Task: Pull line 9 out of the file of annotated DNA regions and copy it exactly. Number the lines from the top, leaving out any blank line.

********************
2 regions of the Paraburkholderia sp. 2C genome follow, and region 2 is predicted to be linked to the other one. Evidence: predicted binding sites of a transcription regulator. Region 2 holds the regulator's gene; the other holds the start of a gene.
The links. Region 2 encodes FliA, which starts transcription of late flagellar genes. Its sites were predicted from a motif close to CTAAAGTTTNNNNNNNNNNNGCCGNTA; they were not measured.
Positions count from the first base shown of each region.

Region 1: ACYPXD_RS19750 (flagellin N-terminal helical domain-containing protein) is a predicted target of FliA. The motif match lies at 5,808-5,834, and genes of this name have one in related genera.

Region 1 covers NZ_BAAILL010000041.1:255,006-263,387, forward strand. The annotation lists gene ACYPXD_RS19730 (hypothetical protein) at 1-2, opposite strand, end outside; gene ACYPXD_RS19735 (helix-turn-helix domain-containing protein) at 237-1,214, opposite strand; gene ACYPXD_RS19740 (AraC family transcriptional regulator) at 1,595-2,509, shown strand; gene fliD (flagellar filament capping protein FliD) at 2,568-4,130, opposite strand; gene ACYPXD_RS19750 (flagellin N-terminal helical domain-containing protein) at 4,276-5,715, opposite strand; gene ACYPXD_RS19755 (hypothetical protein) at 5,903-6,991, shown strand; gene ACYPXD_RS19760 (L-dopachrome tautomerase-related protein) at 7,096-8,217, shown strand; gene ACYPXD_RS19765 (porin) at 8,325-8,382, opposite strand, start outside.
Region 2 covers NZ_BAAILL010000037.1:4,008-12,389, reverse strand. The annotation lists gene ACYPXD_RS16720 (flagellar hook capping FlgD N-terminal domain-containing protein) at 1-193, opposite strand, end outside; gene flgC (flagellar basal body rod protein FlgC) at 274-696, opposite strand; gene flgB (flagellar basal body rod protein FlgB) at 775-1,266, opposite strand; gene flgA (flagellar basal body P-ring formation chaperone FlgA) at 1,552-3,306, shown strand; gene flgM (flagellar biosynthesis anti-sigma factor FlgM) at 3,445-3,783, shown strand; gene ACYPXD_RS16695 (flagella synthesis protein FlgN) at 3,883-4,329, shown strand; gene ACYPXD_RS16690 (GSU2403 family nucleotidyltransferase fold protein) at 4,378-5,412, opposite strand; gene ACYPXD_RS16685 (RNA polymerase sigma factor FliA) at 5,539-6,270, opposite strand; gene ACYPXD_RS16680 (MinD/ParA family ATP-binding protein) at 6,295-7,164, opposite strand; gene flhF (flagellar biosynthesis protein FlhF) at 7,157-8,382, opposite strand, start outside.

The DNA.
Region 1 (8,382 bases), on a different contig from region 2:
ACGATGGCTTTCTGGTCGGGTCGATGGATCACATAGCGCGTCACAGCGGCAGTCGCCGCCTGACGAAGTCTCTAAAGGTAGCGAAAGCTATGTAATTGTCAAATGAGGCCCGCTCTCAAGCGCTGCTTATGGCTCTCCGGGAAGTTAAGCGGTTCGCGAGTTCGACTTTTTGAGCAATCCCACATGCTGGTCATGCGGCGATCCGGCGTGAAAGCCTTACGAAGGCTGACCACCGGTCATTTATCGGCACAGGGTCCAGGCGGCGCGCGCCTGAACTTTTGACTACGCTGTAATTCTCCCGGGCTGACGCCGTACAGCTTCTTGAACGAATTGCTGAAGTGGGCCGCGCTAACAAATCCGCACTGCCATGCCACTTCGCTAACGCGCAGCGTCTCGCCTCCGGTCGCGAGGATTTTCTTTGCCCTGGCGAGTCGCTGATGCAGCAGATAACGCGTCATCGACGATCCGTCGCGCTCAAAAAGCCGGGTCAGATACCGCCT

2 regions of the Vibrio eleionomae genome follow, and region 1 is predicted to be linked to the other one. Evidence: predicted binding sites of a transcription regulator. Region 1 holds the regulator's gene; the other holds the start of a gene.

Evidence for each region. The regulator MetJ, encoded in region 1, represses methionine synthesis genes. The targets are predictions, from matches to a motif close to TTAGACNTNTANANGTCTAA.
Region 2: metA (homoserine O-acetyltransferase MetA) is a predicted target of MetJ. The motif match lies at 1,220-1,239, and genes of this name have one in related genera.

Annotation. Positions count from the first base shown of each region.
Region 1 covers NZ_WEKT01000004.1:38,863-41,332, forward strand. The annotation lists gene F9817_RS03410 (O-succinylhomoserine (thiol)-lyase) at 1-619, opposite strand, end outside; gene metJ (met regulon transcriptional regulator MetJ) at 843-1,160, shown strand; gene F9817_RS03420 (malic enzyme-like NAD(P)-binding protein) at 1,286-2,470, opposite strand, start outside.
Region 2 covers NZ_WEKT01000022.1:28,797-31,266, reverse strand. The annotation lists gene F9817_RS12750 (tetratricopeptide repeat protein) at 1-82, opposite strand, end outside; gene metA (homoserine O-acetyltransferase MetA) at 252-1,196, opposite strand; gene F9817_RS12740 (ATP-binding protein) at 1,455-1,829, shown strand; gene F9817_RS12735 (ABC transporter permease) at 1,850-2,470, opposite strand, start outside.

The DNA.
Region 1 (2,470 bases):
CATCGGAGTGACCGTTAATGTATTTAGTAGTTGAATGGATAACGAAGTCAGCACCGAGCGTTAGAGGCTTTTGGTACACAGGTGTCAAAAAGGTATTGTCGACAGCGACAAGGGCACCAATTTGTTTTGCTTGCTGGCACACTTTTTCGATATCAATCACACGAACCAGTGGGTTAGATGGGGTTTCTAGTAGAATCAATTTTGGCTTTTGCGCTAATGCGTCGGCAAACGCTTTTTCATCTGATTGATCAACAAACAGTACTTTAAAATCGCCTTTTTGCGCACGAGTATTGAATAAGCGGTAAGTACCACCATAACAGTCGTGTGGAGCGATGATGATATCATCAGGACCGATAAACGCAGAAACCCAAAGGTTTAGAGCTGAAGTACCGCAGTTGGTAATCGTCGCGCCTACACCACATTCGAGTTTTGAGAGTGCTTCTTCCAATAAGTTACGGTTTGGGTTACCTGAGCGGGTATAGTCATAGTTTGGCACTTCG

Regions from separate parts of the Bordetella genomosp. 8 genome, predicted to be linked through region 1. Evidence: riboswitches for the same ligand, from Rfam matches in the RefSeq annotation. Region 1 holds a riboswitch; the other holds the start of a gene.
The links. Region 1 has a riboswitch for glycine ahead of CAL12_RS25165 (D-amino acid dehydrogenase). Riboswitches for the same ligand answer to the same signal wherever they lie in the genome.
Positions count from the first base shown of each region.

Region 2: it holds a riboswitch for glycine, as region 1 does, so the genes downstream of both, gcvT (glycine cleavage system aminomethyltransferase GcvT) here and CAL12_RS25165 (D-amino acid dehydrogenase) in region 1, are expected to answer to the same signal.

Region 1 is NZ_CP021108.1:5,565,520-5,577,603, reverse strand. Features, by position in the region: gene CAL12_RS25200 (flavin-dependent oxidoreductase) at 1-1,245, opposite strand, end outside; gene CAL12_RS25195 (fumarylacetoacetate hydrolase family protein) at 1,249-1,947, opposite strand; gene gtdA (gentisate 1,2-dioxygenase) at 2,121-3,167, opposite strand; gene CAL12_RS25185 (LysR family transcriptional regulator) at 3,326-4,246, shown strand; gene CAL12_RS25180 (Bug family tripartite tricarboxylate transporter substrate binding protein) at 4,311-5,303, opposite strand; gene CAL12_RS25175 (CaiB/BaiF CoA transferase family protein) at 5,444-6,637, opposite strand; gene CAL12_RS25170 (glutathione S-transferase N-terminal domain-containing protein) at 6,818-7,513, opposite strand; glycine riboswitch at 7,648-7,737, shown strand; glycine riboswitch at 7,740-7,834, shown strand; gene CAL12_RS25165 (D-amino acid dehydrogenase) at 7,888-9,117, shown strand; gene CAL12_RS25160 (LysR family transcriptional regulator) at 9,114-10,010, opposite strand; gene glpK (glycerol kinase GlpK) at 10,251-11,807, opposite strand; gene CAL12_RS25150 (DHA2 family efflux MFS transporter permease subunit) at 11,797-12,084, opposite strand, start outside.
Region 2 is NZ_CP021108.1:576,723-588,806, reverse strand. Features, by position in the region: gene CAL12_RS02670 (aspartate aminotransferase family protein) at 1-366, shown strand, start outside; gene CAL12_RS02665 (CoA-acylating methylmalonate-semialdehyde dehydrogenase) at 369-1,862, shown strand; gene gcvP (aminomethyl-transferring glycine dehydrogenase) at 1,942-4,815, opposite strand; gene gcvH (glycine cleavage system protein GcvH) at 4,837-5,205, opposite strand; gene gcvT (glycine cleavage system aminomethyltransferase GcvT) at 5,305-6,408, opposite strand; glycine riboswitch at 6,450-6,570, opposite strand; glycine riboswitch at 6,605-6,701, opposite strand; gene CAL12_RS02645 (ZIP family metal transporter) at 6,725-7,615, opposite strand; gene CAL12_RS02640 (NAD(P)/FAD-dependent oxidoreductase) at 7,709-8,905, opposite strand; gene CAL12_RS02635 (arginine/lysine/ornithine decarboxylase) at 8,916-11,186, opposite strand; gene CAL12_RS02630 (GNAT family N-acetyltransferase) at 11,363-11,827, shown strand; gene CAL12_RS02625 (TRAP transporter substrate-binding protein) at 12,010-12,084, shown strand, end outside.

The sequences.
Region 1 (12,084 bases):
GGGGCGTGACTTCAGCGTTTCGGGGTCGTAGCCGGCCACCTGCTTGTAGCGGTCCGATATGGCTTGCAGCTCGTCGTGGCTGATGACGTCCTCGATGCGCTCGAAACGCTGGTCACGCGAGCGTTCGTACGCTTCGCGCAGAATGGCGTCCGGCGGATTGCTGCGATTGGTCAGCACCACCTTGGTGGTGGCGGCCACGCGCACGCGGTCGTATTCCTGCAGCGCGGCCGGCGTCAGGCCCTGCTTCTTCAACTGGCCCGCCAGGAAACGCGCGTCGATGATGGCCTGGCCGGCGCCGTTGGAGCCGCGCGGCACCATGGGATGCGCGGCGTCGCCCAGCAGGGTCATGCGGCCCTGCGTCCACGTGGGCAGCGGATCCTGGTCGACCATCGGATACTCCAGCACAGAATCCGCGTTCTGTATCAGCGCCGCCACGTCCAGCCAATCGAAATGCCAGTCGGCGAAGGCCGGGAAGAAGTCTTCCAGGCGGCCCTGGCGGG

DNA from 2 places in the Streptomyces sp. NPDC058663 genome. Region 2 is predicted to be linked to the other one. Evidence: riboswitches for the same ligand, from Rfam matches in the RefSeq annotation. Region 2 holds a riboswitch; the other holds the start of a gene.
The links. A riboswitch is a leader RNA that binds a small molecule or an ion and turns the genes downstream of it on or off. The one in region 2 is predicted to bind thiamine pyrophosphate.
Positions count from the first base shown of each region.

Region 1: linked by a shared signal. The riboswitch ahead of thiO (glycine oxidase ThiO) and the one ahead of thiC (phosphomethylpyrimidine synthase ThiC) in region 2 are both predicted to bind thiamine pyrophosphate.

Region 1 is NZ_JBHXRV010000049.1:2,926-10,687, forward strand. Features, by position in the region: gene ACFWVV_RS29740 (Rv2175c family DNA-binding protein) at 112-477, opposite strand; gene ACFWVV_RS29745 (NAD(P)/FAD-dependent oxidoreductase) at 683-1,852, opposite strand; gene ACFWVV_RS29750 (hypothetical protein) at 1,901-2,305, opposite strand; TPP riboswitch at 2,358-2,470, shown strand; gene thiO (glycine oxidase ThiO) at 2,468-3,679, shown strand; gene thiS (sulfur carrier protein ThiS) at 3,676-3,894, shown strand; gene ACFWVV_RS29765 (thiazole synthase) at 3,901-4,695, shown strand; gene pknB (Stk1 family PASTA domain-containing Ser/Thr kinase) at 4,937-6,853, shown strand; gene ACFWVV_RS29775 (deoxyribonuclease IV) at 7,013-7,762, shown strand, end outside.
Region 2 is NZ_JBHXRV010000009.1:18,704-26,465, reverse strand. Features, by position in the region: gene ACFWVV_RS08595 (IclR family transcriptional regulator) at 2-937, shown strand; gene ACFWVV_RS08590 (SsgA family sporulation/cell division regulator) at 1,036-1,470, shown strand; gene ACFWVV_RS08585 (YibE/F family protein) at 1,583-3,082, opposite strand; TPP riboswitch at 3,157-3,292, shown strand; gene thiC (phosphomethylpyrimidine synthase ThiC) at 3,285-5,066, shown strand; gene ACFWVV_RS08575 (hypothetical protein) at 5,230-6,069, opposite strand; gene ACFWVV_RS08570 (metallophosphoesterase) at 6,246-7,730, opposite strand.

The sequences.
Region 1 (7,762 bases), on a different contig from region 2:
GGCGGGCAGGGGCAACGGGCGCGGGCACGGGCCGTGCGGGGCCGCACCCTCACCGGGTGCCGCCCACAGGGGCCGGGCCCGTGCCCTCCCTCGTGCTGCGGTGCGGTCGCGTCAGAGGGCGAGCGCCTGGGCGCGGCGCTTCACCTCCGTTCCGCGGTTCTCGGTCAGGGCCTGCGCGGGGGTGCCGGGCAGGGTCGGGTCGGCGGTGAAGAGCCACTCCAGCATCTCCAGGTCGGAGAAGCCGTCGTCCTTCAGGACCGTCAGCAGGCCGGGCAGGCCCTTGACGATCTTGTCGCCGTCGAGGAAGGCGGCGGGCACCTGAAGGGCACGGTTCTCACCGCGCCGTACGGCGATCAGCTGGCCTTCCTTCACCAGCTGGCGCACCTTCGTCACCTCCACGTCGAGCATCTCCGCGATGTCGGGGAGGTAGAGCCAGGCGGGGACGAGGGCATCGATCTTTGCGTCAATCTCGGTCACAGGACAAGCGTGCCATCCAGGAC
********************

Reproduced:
ACGATGGCTTTCTGGTCGGGTCGATGGATCACATAGCGCGTCACAGCGGCAGTCGCCGCCTGACGAAGTCTCTAAAGGTAGCGAAAGCTATGTAATTGTCAAATGAGGCCCGCTCTCAAGCGCTGCTTATGGCTCTCCGGGAAGTTAAGCGGTTCGCGAGTTCGACTTTTTGAGCAATCCCACATGCTGGTCATGCGGCGATCCGGCGTGAAAGCCTTACGAAGGCTGACCACCGGTCATTTATCGGCACAGGGTCCAGGCGGCGCGCGCCTGAACTTTTGACTACGCTGTAATTCTCCCGGGCTGACGCCGTACAGCTTCTTGAACGAATTGCTGAAGTGGGCCGCGCTAACAAATCCGCACTGCCATGCCACTTCGCTAACGCGCAGCGTCTCGCCTCCGGTCGCGAGGATTTTCTTTGCCCTGGCGAGTCGCTGATGCAGCAGATAACGCGTCATCGACGATCCGTCGCGCTCAAAAAGCCGGGTCAGATACCGCCT